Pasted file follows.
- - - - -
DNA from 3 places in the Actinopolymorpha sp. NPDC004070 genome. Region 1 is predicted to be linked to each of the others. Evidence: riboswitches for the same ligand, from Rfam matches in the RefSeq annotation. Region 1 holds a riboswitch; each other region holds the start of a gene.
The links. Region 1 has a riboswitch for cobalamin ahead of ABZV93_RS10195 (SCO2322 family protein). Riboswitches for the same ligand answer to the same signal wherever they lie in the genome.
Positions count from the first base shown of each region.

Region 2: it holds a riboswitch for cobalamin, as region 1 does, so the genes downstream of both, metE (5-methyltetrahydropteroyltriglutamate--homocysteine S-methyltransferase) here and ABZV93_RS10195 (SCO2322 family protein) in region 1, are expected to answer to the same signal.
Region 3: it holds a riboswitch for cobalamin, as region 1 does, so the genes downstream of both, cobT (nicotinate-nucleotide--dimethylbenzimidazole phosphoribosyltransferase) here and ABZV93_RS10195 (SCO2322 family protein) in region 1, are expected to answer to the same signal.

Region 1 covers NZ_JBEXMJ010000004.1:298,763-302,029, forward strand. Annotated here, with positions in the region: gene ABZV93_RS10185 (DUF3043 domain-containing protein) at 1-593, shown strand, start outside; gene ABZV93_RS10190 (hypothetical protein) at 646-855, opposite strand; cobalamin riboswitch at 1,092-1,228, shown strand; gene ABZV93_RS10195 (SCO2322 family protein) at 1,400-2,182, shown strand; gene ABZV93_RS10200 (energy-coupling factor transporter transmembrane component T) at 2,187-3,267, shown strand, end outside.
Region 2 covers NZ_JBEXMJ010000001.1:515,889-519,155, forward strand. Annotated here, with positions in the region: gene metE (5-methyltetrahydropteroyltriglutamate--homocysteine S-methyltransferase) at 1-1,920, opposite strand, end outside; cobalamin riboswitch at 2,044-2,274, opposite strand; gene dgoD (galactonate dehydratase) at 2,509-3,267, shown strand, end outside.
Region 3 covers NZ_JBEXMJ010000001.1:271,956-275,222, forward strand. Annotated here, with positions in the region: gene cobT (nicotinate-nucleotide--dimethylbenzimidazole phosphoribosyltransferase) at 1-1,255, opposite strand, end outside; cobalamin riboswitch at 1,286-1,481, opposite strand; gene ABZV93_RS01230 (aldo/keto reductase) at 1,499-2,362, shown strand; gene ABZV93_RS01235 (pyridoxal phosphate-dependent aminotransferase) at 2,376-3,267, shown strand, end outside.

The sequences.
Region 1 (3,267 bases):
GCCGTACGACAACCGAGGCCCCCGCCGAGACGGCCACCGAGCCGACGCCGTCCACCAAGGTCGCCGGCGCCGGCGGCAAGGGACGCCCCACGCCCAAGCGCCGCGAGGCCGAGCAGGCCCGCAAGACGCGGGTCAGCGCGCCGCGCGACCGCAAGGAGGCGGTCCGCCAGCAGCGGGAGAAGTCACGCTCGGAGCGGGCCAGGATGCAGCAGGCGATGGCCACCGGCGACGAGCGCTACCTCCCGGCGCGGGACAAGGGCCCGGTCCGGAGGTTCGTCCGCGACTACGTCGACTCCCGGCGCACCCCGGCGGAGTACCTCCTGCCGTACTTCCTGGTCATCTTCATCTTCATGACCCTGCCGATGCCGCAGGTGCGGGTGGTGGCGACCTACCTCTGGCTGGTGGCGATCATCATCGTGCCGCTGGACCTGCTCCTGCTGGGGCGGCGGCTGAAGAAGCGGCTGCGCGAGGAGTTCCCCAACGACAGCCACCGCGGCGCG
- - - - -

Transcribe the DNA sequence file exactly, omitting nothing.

DNA from 3 places in the Actinopolymorpha sp. NPDC004070 genome. Region 1 is predicted to be linked to each of the others. Evidence: riboswitches for the same ligand, from Rfam matches in the RefSeq annotation. Region 1 holds a riboswitch; each other region holds the start of a gene.
The links. Region 1 has a riboswitch for cobalamin ahead of ABZV93_RS10195 (SCO2322 family protein). Riboswitches for the same ligand answer to the same signal wherever they lie in the genome.
Positions count from the first base shown of each region.

Region 2: it holds a riboswitch for cobalamin, as region 1 does, so the genes downstream of both, metE (5-methyltetrahydropteroyltriglutamate--homocysteine S-methyltransferase) here and ABZV93_RS10195 (SCO2322 family protein) in region 1, are expected to answer to the same signal.
Region 3: it holds a riboswitch for cobalamin, as region 1 does, so the genes downstream of both, cobT (nicotinate-nucleotide--dimethylbenzimidazole phosphoribosyltransferase) here and ABZV93_RS10195 (SCO2322 family protein) in region 1, are expected to answer to the same signal.

Region 1 covers NZ_JBEXMJ010000004.1:298,763-302,029, forward strand. Annotated here, with positions in the region: gene ABZV93_RS10185 (DUF3043 domain-containing protein) at 1-593, shown strand, start outside; gene ABZV93_RS10190 (hypothetical protein) at 646-855, opposite strand; cobalamin riboswitch at 1,092-1,228, shown strand; gene ABZV93_RS10195 (SCO2322 family protein) at 1,400-2,182, shown strand; gene ABZV93_RS10200 (energy-coupling factor transporter transmembrane component T) at 2,187-3,267, shown strand, end outside.
Region 2 covers NZ_JBEXMJ010000001.1:515,889-519,155, forward strand. Annotated here, with positions in the region: gene metE (5-methyltetrahydropteroyltriglutamate--homocysteine S-methyltransferase) at 1-1,920, opposite strand, end outside; cobalamin riboswitch at 2,044-2,274, opposite strand; gene dgoD (galactonate dehydratase) at 2,509-3,267, shown strand, end outside.
Region 3 covers NZ_JBEXMJ010000001.1:271,956-275,222, forward strand. Annotated here, with positions in the region: gene cobT (nicotinate-nucleotide--dimethylbenzimidazole phosphoribosyltransferase) at 1-1,255, opposite strand, end outside; cobalamin riboswitch at 1,286-1,481, opposite strand; gene ABZV93_RS01230 (aldo/keto reductase) at 1,499-2,362, shown strand; gene ABZV93_RS01235 (pyridoxal phosphate-dependent aminotransferase) at 2,376-3,267, shown strand, end outside.

The sequences.
Region 1 (3,267 bases):
GCCGTACGACAACCGAGGCCCCCGCCGAGACGGCCACCGAGCCGACGCCGTCCACCAAGGTCGCCGGCGCCGGCGGCAAGGGACGCCCCACGCCCAAGCGCCGCGAGGCCGAGCAGGCCCGCAAGACGCGGGTCAGCGCGCCGCGCGACCGCAAGGAGGCGGTCCGCCAGCAGCGGGAGAAGTCACGCTCGGAGCGGGCCAGGATGCAGCAGGCGATGGCCACCGGCGACGAGCGCTACCTCCCGGCGCGGGACAAGGGCCCGGTCCGGAGGTTCGTCCGCGACTACGTCGACTCCCGGCGCACCCCGGCGGAGTACCTCCTGCCGTACTTCCTGGTCATCTTCATCTTCATGACCCTGCCGATGCCGCAGGTGCGGGTGGTGGCGACCTACCTCTGGCTGGTGGCGATCATCATCGTGCCGCTGGACCTGCTCCTGCTGGGGCGGCGGCTGAAGAAGCGGCTGCGCGAGGAGTTCCCCAACGACAGCCACCGCGGCGCG